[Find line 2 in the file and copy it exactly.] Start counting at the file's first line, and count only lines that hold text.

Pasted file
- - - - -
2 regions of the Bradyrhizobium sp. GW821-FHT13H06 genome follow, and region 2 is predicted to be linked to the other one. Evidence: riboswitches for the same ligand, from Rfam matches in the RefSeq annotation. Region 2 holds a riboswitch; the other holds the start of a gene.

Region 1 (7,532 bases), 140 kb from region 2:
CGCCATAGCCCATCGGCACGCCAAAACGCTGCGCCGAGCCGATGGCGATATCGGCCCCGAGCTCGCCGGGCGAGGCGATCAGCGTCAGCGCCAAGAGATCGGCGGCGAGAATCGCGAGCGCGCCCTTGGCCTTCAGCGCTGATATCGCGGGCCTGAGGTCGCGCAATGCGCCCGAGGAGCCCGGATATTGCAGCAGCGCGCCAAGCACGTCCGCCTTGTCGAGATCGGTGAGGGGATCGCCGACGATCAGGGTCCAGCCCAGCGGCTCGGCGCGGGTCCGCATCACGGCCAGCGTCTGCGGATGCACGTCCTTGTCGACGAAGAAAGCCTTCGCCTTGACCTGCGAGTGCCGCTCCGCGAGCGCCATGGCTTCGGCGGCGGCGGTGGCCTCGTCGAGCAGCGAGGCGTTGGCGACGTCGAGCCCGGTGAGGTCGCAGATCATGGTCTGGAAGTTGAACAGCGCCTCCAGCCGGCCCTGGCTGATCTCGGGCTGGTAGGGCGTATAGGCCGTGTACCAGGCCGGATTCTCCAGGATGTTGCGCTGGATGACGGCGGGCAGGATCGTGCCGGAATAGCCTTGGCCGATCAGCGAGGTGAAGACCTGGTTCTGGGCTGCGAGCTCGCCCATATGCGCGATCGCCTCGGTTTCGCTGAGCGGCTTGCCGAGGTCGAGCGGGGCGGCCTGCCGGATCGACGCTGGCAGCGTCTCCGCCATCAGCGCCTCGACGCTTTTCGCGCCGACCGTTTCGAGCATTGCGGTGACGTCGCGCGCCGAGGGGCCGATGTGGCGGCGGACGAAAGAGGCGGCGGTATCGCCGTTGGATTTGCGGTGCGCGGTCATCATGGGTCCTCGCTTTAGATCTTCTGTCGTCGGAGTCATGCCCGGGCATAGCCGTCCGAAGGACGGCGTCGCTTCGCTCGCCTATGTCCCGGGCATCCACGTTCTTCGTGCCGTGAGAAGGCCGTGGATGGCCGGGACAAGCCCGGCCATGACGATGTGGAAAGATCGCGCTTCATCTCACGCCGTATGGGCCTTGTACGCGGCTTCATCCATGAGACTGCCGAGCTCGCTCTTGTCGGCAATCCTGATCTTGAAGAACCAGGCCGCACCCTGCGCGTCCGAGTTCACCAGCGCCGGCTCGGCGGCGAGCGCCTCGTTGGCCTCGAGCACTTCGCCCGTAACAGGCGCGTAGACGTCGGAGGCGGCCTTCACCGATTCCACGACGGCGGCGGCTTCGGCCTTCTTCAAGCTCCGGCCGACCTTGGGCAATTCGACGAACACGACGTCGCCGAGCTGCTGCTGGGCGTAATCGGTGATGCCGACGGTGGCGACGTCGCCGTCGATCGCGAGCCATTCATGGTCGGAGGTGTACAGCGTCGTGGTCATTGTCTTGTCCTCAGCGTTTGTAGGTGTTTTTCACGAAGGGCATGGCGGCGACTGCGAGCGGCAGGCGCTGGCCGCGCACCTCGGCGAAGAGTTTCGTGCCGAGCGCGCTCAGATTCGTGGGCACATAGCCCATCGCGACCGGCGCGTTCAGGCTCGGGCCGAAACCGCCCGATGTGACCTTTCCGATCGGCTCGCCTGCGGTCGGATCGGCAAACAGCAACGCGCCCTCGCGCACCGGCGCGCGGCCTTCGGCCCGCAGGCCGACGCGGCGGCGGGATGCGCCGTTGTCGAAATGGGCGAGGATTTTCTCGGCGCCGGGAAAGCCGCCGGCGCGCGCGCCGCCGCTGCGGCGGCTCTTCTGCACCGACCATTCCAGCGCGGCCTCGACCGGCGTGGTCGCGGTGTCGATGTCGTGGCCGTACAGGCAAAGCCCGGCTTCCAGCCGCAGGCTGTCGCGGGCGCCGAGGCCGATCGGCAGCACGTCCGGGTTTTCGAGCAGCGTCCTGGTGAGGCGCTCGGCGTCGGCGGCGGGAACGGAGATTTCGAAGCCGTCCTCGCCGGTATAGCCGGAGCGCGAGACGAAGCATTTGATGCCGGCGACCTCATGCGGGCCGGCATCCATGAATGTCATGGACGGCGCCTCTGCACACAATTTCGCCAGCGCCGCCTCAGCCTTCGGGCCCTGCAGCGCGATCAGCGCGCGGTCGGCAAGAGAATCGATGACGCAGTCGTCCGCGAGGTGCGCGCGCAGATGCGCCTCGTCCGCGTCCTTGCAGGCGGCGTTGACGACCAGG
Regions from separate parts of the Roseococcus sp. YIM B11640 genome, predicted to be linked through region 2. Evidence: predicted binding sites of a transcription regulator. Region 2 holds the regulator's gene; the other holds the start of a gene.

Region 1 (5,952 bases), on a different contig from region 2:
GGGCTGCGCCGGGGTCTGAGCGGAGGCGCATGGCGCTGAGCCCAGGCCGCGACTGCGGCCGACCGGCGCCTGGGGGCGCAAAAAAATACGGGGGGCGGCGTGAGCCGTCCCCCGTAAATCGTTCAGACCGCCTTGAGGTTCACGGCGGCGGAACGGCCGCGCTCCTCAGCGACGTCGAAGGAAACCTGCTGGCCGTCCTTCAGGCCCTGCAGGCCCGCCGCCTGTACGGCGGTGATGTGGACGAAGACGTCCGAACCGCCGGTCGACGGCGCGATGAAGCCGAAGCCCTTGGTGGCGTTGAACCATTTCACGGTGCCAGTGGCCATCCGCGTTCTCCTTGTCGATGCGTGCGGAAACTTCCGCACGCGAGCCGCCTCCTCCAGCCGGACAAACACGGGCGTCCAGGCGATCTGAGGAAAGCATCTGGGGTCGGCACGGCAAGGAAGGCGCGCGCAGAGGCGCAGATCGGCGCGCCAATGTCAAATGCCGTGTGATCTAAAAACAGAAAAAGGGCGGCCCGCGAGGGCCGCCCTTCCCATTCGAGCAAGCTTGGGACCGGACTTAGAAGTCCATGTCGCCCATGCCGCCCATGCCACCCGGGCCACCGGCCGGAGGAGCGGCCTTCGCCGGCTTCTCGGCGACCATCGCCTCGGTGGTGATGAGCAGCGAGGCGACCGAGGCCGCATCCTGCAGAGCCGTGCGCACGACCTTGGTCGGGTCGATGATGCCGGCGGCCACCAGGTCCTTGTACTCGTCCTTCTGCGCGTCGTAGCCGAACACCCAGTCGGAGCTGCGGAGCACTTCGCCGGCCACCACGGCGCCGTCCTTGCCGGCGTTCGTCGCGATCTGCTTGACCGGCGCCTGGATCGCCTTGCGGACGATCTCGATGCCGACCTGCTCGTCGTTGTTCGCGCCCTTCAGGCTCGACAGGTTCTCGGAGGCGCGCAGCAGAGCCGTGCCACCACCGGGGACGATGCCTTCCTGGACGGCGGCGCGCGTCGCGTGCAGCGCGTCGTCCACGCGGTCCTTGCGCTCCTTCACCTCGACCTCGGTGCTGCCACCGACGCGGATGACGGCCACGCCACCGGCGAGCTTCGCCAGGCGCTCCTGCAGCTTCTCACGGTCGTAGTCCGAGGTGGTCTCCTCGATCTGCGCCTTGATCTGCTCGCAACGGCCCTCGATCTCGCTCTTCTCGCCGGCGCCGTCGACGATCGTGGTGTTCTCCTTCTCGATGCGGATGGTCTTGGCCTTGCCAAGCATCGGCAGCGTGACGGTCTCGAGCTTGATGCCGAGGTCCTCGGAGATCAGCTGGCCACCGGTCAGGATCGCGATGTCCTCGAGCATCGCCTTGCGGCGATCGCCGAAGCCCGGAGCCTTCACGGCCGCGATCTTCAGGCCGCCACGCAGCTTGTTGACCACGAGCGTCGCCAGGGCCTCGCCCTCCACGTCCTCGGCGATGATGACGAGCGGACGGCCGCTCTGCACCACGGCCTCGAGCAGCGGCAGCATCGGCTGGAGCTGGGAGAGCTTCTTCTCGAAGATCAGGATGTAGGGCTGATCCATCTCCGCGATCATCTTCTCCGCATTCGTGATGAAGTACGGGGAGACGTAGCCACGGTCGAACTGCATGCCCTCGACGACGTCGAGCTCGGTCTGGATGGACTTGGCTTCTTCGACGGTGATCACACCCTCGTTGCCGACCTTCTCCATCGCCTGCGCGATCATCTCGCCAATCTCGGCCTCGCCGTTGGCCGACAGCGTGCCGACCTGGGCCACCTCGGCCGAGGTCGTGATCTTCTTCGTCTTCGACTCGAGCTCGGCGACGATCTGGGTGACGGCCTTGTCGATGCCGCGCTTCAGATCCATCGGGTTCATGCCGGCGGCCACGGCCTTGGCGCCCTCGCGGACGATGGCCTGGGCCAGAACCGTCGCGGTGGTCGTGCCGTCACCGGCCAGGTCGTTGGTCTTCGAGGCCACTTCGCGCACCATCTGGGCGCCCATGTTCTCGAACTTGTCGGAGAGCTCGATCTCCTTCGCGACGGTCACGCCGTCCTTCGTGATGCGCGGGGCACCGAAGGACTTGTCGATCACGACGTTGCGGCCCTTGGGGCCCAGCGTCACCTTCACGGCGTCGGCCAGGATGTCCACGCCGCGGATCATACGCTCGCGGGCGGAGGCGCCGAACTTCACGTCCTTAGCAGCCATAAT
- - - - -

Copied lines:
Region 1 (7,532 bases), 140 kb from region 2: